New trailer for film documenting mental health struggles in the farming communityClick here to view original web page at www.thecattlesite.com
A new film looking at mental health in the farming community, called “Unearthing Farming Lives” is currently “in the making”.
The production is being directed and released by Pink Sphynx Media and is the brainchild of several organizations in the North East of Scotland: NFU Scotland, Robert Gordon’s University, Samaritans and Aberdeenshire Council. The main film will be launched and available for viewing in late May/early June, which will fit in well with the farming calendar.
The purpose for creating the film is to highlight the hidden mental health issues which exist within the farming, and wider agricultural industry, to a wide range of audiences. The target audience includes fellow farmers and their staff as well as the wider agricultural supply sector including vets, bankers, lawyers, accountants, auctioneers and those supplying the likes of agricultural machinery, animal feed, fertilizer, seed and grain. Additionally, there is a need to ensure this film, and the messages within, are heard and viewed by education establishments: universities, colleges, secondary and primary schools, as well as those involved within the political arena.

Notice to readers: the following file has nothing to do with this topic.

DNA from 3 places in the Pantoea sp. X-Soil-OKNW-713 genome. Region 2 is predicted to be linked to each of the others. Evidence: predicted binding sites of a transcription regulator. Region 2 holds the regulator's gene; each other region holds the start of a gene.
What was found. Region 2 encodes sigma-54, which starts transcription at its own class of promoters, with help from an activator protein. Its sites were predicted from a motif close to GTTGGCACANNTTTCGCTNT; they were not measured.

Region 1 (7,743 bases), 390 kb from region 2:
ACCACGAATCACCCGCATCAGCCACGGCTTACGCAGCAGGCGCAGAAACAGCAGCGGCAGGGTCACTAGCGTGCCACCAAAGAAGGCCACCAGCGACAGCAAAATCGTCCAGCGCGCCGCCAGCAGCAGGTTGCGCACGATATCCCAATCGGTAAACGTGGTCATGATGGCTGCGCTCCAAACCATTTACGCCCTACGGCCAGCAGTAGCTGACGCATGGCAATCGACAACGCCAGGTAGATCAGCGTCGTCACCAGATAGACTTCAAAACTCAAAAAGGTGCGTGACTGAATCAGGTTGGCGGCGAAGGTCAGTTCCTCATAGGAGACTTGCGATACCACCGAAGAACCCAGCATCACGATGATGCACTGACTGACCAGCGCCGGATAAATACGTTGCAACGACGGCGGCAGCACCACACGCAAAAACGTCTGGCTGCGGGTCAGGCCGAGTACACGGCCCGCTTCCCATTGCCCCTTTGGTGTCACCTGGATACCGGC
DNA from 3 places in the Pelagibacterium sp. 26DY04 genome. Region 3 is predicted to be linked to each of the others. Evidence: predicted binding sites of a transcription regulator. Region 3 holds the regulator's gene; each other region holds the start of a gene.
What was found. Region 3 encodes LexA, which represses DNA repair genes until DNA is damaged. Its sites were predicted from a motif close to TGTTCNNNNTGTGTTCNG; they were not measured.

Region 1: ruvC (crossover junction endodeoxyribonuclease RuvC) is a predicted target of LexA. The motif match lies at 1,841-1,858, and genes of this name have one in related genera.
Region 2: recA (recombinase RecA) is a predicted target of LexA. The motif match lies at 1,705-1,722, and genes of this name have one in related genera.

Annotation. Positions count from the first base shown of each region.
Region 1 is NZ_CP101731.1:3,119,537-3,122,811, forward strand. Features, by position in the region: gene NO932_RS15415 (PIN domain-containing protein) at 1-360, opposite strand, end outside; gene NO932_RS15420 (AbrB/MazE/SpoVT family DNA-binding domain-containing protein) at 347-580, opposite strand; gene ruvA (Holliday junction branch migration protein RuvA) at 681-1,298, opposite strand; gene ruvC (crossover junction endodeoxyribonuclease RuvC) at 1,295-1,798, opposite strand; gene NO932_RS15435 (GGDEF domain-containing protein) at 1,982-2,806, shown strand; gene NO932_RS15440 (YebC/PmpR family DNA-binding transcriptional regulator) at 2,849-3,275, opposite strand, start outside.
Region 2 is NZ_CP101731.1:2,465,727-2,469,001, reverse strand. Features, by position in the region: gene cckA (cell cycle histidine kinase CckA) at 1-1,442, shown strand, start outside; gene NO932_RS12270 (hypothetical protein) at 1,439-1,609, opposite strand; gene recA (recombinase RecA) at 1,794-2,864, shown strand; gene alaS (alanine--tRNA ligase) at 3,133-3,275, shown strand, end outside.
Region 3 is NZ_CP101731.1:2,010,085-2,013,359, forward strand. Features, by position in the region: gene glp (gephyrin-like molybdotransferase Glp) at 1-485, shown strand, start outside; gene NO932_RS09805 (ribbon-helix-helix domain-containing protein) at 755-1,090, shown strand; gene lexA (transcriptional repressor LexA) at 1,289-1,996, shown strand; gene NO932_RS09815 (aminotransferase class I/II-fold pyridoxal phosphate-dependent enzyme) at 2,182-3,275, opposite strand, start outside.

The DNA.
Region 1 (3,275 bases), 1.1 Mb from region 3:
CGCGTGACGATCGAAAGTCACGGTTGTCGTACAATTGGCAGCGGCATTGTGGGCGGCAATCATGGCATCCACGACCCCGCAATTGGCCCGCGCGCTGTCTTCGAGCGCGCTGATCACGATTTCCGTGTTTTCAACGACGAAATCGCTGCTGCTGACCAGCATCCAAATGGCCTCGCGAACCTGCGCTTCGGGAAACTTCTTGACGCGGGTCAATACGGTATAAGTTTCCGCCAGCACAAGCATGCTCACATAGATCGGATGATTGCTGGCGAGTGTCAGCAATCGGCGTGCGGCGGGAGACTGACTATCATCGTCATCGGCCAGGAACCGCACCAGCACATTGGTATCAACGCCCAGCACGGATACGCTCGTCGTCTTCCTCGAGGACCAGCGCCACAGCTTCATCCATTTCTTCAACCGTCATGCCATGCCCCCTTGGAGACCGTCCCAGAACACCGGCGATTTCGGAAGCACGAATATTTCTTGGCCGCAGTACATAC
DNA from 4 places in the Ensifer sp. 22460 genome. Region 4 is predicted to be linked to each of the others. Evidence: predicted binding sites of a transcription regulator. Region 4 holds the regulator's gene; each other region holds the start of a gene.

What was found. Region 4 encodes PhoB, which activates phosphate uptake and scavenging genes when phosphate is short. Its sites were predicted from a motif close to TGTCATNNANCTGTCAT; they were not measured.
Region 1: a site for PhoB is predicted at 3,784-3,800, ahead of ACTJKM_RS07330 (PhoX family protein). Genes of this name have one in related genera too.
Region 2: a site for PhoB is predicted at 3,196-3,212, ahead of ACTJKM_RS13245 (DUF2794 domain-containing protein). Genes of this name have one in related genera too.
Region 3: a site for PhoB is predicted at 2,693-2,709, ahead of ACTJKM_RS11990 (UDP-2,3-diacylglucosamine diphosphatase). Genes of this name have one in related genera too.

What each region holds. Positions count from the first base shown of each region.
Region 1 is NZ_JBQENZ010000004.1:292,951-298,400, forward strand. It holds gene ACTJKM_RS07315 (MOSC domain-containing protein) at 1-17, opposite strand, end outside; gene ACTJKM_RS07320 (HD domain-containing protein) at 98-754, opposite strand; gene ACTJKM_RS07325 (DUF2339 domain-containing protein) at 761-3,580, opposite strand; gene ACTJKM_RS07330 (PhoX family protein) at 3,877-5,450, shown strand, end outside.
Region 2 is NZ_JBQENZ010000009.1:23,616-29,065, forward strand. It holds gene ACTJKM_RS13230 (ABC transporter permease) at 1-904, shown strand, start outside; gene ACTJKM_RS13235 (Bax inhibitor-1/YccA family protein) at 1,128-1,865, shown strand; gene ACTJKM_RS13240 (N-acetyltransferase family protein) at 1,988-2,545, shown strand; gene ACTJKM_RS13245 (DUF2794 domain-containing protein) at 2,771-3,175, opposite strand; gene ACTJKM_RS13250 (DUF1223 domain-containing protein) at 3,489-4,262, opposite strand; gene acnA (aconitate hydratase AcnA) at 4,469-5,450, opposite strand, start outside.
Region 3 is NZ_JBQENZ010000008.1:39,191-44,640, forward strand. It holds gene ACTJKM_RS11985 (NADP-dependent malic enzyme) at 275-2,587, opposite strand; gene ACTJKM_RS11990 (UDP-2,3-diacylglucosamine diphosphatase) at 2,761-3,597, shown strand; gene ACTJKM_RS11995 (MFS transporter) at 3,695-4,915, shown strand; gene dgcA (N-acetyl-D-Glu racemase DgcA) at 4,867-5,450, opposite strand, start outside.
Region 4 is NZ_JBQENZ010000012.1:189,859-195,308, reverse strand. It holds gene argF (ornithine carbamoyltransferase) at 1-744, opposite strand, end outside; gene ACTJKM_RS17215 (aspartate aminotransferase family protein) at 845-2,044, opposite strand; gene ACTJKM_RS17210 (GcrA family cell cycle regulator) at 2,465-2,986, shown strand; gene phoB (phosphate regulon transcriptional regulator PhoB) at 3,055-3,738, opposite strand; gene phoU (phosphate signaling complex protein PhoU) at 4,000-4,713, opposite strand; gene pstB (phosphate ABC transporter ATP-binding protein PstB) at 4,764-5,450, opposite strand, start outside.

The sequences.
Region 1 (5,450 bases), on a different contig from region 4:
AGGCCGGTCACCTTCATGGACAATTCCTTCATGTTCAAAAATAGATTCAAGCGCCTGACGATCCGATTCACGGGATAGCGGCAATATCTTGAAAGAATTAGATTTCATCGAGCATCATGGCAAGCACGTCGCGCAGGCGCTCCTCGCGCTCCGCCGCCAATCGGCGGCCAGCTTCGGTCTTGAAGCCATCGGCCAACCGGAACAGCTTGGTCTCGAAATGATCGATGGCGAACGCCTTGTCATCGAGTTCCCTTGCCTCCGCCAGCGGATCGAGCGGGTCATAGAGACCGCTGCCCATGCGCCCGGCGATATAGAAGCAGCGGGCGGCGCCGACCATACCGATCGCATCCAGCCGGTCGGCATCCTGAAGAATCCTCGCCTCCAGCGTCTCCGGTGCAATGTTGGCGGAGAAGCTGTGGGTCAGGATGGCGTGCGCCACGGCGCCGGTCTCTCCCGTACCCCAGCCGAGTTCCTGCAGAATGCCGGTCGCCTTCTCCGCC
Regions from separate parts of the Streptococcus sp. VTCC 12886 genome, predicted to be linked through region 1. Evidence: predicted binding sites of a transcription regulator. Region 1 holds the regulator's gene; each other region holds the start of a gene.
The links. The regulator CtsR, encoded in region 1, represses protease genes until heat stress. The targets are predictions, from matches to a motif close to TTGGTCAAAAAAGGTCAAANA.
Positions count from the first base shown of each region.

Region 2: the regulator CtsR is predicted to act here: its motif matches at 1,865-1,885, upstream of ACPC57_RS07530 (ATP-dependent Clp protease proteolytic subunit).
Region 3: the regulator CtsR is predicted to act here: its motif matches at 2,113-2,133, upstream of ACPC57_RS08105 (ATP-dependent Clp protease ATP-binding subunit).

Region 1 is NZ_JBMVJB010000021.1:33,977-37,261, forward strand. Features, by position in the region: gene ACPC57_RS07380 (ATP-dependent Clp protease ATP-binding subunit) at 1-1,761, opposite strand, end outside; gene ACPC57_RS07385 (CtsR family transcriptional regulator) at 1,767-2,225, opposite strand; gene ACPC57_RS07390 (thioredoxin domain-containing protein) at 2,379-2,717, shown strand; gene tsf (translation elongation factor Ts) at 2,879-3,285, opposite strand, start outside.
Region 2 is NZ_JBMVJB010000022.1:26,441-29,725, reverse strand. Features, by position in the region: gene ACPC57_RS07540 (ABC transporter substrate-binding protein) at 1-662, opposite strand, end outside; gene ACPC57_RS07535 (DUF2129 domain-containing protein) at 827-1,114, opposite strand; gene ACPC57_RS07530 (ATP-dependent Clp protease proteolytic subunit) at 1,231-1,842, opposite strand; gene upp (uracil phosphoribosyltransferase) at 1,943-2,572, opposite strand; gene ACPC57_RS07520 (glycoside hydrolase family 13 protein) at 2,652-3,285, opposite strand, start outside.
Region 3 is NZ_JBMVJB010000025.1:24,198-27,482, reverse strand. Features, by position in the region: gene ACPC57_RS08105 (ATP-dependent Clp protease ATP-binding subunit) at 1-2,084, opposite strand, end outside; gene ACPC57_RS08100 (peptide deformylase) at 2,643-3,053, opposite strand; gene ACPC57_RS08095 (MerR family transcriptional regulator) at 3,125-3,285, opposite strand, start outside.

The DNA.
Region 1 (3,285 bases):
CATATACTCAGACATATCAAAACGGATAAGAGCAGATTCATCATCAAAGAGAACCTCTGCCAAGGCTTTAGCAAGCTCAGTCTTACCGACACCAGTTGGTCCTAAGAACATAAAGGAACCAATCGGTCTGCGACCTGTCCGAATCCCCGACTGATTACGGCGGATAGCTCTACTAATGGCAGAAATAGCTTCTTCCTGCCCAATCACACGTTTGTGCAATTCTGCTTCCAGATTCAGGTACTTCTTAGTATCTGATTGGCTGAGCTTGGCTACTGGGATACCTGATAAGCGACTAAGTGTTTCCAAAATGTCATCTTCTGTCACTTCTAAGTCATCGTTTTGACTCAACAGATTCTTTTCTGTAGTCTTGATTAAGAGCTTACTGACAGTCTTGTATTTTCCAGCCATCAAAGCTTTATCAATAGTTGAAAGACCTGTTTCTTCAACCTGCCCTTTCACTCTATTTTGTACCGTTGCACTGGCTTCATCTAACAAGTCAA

NFU Scotland’s North East Regional Chair, Alan Simpson, welcomed the launch of the trailer and said: “Many of us are well aware of fellow farmers who are silently suffering from mental health challenges. The stress and strains suffered by themselves, and sometimes their loved ones too, is unbelievable. We need to help the farming community by more outwardly promoting the message that it is brave to speak out and ask for support. There are many organizations and experts who are available to help, but the sufferer needs to find a way to summon up courage to ask for their aid. This film will help shine a light upon the mental health status of our farming industry.”
NFUS North East Regional Manager, Lorna Paterson explained: “By raising awareness and focusing upon some of the common mental health issues, and observing the participants within the film, it is hoped that audience members will quickly recognise many of the symptoms described, as well as better understand some of the causes which create these symptoms. The film will draw upon the participants’ experiences, and most importantly, help guide viewers on where and how to access help if they are aware of colleagues who are suffering, or indeed if they themselves require support. By ensuring this film reaches schools, we hope to help inform young people, and so destigmatise the negativity associated with admitting to depressive thoughts and emotions.”
TheCattleSite News Desk